Building supplies costs surge as demand recovers


Duc Chien in downtown Hanoi, Ba Dinh District, recently completed construction of a new home, but the cost was 30 percent above its original estimate.

“The contractor has asked to raise prices several times over a four month period and I have no choice but to accept that construction can be completed on time,” he said.

The contractor had spearheaded rising building material prices, including 50 percent for sand and 35 percent for steel.

“Several other contractors in my neighborhood have complained about the same problem and I think it’s the norm.”

A Group 40 construction company in southern Ca Mau Province recently asked provincial authorities to review and adjust prices for materials such as steel, stone and sand, which have soared.

They said sand prices have tripled in recent months and steel prices have doubled due to shortages, which has also led to construction delays.

“Contractors run the risk of going bankrupt,” said one company in the group.

In southern Bac Lieu province, Nguyen Van Duc, head of a construction company, said sand prices in the province had almost doubled to VND 210,000 (US $ 9) per cubic meter earlier this year.

Lu Gia Mechanical Electric, manufacturer of lampposts and lights in HCMC, had to raise prices after steel plate prices rose 70 percent.

Nguyen Tuan Em, the CEO of a small construction company in Ho Chi Minh City, said the company’s four current projects will be lost as fixed-price contracts were signed in February.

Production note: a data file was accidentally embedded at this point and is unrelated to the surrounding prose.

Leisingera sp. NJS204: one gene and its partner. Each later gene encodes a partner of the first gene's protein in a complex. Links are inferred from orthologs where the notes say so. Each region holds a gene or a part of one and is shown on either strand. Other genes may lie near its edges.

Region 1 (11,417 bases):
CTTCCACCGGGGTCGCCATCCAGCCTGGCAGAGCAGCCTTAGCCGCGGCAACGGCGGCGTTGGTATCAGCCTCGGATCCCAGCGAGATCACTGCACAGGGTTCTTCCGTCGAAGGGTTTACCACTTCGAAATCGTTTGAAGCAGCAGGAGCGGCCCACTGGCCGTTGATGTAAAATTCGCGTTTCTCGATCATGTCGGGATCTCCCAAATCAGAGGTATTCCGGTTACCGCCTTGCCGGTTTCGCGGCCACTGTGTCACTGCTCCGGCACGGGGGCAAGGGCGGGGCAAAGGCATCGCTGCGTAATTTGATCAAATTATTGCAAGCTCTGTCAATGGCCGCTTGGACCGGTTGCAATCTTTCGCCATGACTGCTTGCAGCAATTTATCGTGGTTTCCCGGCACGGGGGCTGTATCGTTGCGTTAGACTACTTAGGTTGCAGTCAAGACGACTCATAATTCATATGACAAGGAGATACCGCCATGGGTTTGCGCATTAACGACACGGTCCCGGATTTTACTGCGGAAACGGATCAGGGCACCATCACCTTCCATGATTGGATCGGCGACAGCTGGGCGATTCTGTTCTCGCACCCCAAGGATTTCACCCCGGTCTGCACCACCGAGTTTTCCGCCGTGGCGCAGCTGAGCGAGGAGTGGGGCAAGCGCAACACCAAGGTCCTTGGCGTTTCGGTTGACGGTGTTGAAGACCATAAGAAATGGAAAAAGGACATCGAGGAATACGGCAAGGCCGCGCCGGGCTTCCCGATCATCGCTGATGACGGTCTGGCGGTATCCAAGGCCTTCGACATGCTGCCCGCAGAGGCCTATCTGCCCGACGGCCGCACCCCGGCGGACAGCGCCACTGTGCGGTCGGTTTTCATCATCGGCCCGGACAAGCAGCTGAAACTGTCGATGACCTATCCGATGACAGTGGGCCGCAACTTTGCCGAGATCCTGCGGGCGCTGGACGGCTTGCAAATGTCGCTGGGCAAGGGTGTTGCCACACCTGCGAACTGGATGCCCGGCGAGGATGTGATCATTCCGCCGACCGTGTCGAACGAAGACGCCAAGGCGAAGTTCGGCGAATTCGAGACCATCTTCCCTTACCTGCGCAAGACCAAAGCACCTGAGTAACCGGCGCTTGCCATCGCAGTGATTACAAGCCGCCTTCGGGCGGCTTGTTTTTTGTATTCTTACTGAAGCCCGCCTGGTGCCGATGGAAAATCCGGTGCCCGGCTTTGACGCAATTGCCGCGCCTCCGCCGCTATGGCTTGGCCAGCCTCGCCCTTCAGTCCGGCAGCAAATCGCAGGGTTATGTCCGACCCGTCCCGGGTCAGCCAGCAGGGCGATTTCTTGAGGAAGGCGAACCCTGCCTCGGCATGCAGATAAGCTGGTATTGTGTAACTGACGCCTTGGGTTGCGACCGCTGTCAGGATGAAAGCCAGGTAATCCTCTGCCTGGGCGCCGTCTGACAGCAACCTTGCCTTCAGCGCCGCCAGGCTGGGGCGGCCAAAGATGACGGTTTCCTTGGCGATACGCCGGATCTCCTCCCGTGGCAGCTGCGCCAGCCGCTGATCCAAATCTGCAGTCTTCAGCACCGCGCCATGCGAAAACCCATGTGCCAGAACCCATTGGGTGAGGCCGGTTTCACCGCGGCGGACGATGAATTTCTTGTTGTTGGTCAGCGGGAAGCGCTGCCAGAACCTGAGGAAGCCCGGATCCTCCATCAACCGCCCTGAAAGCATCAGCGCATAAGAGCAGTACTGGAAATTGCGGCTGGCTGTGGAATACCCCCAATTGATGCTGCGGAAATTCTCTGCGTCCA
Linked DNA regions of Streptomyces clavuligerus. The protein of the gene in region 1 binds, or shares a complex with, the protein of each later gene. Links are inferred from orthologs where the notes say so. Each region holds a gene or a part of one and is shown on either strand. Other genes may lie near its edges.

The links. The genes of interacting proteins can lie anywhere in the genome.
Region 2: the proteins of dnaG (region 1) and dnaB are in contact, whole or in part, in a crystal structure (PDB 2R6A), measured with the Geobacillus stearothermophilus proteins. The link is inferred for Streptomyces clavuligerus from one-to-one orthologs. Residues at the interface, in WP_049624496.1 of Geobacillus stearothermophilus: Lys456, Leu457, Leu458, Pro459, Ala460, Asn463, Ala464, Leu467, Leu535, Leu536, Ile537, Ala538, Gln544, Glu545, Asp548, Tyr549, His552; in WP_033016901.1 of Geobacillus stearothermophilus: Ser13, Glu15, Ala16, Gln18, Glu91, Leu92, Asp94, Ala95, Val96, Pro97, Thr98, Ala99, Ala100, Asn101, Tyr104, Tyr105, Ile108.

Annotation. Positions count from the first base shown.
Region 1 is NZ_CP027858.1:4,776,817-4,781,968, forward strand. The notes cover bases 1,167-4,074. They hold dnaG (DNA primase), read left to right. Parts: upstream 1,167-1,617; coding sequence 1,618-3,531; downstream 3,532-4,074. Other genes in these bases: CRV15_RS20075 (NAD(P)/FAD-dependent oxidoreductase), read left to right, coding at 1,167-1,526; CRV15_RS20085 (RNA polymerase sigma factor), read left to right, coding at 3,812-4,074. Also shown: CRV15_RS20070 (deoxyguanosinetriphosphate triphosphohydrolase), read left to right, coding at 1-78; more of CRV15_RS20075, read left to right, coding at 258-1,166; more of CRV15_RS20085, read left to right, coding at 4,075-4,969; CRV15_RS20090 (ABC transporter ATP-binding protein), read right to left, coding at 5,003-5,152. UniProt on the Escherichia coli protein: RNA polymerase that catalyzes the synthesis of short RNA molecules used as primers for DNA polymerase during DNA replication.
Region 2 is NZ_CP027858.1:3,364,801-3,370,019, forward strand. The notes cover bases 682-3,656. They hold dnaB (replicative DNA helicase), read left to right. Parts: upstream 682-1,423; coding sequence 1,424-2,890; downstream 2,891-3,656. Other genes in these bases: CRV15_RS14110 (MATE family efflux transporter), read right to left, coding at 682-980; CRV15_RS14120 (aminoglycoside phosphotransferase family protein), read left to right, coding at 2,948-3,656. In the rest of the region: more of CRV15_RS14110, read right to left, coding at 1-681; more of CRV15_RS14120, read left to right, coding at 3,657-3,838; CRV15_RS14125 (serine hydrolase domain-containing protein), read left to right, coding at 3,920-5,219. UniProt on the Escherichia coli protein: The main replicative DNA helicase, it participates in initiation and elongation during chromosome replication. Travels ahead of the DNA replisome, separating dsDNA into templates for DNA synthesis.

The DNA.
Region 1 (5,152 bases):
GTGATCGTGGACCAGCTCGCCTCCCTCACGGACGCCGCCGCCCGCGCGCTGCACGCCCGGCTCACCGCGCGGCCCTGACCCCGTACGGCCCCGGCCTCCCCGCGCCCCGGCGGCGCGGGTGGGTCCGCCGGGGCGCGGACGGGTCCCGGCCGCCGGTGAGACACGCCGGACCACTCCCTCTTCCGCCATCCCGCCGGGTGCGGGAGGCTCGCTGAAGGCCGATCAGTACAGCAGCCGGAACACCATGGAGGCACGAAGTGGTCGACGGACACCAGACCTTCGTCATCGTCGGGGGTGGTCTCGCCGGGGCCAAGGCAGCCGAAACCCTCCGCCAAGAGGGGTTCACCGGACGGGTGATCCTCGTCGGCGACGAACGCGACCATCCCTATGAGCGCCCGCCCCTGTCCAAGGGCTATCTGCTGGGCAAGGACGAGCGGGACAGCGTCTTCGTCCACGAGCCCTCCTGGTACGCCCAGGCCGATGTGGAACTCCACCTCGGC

“I just hope customers agree to move the contract to flexible pricing.”

The rise in building materials prices is due to increased demand for construction and manufacturing as countries rebound from Covid-19.

The Ministry of Industry and Commerce recently said that intermediate product prices have increased due to long shipping times as the supply chain is hampered by the ongoing pandemic.

Local steel prices depend on the prices of the intermediate products required for production, most of which are imported.

Steel prices have risen 40 to 50 percent since late 2020, according to the Vietnam Steel Association (VSA), which predicts prices will rise by the end of the third quarter.

The international media has reported that strong demand in China, Europe and the US, thanks to their recovery from Covid-19, has driven the prices of materials such as iron ore, copper and wood soaring.

In the case of sand, construction companies said prices rose due to increased demand for public infrastructure works such as the Trung Luong – My Thuan Expressway and My Thuan Bridge 2.

Nguyen Thanh Hai, CEO of a construction company in southern Tien Giang Province, which is home to many sand mines, said production in mines in the Mekong Delta is declining and contractors are struggling to source sand.

Currently, contractors and their customers have no choice but to pay higher prices.

Nguyen Tai Anh, deputy director of investments at Vietnam Electricity, said his company was struggling to get contracts for its projects as raw material prices rose by 30 to 40 percent.

Anh hopes that prices will not fall until next year, otherwise many projects will fail to meet their deadlines.